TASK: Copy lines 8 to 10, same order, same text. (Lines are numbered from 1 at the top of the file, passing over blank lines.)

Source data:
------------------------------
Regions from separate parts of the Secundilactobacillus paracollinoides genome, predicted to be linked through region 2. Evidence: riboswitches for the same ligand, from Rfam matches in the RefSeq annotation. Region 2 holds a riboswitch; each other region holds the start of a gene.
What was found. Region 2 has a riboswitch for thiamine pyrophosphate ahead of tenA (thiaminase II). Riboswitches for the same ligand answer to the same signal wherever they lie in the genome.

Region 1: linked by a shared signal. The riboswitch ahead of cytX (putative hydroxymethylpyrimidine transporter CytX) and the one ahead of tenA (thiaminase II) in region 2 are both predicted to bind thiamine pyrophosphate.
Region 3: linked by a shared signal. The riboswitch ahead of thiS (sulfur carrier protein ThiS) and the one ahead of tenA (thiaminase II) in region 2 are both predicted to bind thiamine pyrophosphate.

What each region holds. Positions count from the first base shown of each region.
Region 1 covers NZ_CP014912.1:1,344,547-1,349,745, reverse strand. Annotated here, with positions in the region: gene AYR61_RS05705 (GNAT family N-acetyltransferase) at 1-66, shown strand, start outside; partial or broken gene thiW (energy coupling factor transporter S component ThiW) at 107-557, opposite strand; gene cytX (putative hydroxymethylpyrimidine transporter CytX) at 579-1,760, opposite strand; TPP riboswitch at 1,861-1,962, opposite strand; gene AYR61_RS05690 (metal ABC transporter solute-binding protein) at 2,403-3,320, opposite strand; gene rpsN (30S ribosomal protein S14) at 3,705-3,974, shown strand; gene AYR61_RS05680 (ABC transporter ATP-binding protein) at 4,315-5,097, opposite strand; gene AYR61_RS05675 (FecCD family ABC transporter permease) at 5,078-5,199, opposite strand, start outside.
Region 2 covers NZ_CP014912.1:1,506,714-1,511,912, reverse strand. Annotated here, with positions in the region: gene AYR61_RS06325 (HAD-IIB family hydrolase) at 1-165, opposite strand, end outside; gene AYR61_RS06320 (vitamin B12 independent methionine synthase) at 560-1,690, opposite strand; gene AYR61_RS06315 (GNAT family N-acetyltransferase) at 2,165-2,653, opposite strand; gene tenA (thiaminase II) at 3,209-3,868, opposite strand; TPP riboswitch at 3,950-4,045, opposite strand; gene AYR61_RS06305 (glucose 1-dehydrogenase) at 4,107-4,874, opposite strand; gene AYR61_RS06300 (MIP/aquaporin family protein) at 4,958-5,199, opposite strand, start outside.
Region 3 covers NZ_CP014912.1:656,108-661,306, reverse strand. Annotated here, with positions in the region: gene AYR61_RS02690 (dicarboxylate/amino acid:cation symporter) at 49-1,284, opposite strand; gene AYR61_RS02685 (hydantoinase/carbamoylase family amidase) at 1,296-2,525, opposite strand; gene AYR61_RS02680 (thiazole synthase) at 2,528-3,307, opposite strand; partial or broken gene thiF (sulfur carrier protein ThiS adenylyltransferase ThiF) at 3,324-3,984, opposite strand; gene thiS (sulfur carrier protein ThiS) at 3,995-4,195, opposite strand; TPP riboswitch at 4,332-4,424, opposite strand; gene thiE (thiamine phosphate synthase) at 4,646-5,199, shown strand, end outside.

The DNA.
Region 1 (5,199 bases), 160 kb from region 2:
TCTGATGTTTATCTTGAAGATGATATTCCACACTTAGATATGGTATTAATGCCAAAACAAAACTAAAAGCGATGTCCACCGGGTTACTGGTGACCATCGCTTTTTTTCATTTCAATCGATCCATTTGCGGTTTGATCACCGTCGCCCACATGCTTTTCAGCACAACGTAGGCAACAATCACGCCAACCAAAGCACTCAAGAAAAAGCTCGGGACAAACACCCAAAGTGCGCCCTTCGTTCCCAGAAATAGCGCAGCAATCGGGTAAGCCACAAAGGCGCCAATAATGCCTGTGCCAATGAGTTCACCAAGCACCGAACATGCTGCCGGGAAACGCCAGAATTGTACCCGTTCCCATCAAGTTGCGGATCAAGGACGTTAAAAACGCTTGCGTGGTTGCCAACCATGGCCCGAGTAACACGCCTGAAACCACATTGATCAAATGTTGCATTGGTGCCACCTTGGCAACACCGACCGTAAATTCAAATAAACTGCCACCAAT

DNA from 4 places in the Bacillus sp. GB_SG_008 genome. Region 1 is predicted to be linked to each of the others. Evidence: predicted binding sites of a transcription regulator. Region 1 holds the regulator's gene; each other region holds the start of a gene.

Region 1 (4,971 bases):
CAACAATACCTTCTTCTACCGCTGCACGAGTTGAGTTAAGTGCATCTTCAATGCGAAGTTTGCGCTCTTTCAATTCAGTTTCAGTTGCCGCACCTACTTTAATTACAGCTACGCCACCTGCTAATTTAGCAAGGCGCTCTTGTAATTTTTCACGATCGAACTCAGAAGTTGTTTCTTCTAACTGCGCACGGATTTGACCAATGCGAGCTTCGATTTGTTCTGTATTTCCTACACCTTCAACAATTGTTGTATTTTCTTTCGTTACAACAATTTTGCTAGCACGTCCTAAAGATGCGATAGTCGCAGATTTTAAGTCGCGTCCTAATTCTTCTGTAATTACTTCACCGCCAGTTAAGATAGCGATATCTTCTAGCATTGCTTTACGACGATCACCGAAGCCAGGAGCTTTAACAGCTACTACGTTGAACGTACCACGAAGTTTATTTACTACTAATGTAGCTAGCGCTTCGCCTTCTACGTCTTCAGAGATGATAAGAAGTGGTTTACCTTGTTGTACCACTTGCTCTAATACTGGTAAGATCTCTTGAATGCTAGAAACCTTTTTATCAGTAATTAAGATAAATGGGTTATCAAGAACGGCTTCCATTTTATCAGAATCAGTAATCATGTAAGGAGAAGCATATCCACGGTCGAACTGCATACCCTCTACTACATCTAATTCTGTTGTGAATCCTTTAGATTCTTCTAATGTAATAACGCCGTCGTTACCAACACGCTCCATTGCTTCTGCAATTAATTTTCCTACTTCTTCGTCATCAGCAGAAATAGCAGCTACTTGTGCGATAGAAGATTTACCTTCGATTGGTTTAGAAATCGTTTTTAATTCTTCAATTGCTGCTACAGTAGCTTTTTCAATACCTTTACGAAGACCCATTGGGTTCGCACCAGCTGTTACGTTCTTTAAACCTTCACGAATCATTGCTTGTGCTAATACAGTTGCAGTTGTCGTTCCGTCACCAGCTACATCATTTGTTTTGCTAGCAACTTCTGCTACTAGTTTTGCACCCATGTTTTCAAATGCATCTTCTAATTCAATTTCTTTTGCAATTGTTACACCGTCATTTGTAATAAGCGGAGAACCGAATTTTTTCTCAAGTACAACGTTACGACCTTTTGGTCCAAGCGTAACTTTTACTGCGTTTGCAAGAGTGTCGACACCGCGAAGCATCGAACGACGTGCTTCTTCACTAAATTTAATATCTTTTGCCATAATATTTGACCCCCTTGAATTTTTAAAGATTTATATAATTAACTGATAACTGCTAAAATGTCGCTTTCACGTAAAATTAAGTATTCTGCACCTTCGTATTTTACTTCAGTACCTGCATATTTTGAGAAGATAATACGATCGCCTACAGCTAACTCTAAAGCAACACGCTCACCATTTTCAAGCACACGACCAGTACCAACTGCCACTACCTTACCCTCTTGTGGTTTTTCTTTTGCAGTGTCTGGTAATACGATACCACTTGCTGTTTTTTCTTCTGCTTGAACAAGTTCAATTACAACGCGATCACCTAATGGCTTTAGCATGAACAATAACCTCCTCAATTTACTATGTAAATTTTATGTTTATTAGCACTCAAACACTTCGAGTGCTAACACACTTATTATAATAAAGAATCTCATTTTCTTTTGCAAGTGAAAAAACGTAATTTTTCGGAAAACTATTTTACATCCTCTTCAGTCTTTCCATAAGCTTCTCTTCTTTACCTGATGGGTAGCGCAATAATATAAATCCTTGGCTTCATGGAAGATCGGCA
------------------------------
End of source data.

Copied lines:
Region 3 covers NZ_CP014912.1:656,108-661,306, reverse strand. Annotated here, with positions in the region: gene AYR61_RS02690 (dicarboxylate/amino acid:cation symporter) at 49-1,284, opposite strand; gene AYR61_RS02685 (hydantoinase/carbamoylase family amidase) at 1,296-2,525, opposite strand; gene AYR61_RS02680 (thiazole synthase) at 2,528-3,307, opposite strand; partial or broken gene thiF (sulfur carrier protein ThiS adenylyltransferase ThiF) at 3,324-3,984, opposite strand; gene thiS (sulfur carrier protein ThiS) at 3,995-4,195, opposite strand; TPP riboswitch at 4,332-4,424, opposite strand; gene thiE (thiamine phosphate synthase) at 4,646-5,199, shown strand, end outside.

The DNA.
Region 1 (5,199 bases), 160 kb from region 2: